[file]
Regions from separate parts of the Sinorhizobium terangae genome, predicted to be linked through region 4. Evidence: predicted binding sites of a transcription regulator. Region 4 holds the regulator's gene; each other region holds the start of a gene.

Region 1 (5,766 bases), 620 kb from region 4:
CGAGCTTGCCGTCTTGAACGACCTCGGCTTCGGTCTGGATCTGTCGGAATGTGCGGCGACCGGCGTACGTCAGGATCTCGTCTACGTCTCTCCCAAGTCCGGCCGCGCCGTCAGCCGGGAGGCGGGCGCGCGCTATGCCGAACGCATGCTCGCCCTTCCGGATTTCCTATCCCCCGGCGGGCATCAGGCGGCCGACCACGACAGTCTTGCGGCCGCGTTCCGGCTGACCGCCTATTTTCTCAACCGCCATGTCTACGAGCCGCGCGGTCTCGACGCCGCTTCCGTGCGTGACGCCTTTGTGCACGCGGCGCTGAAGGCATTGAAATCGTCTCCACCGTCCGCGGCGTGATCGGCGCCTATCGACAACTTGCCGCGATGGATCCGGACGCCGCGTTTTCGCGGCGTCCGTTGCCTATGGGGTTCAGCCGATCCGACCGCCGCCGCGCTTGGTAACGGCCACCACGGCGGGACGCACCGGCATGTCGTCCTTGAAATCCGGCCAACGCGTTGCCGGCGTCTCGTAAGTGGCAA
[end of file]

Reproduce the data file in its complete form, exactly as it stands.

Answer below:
Regions from separate parts of the Sinorhizobium terangae genome, predicted to be linked through region 4. Evidence: predicted binding sites of a transcription regulator. Region 4 holds the regulator's gene; each other region holds the start of a gene.

Region 1 (5,766 bases), 620 kb from region 4:
CGAGCTTGCCGTCTTGAACGACCTCGGCTTCGGTCTGGATCTGTCGGAATGTGCGGCGACCGGCGTACGTCAGGATCTCGTCTACGTCTCTCCCAAGTCCGGCCGCGCCGTCAGCCGGGAGGCGGGCGCGCGCTATGCCGAACGCATGCTCGCCCTTCCGGATTTCCTATCCCCCGGCGGGCATCAGGCGGCCGACCACGACAGTCTTGCGGCCGCGTTCCGGCTGACCGCCTATTTTCTCAACCGCCATGTCTACGAGCCGCGCGGTCTCGACGCCGCTTCCGTGCGTGACGCCTTTGTGCACGCGGCGCTGAAGGCATTGAAATCGTCTCCACCGTCCGCGGCGTGATCGGCGCCTATCGACAACTTGCCGCGATGGATCCGGACGCCGCGTTTTCGCGGCGTCCGTTGCCTATGGGGTTCAGCCGATCCGACCGCCGCCGCGCTTGGTAACGGCCACCACGGCGGGACGCACCGGCATGTCGTCCTTGAAATCCGGCCAACGCGTTGCCGGCGTCTCGTAAGTGGCAA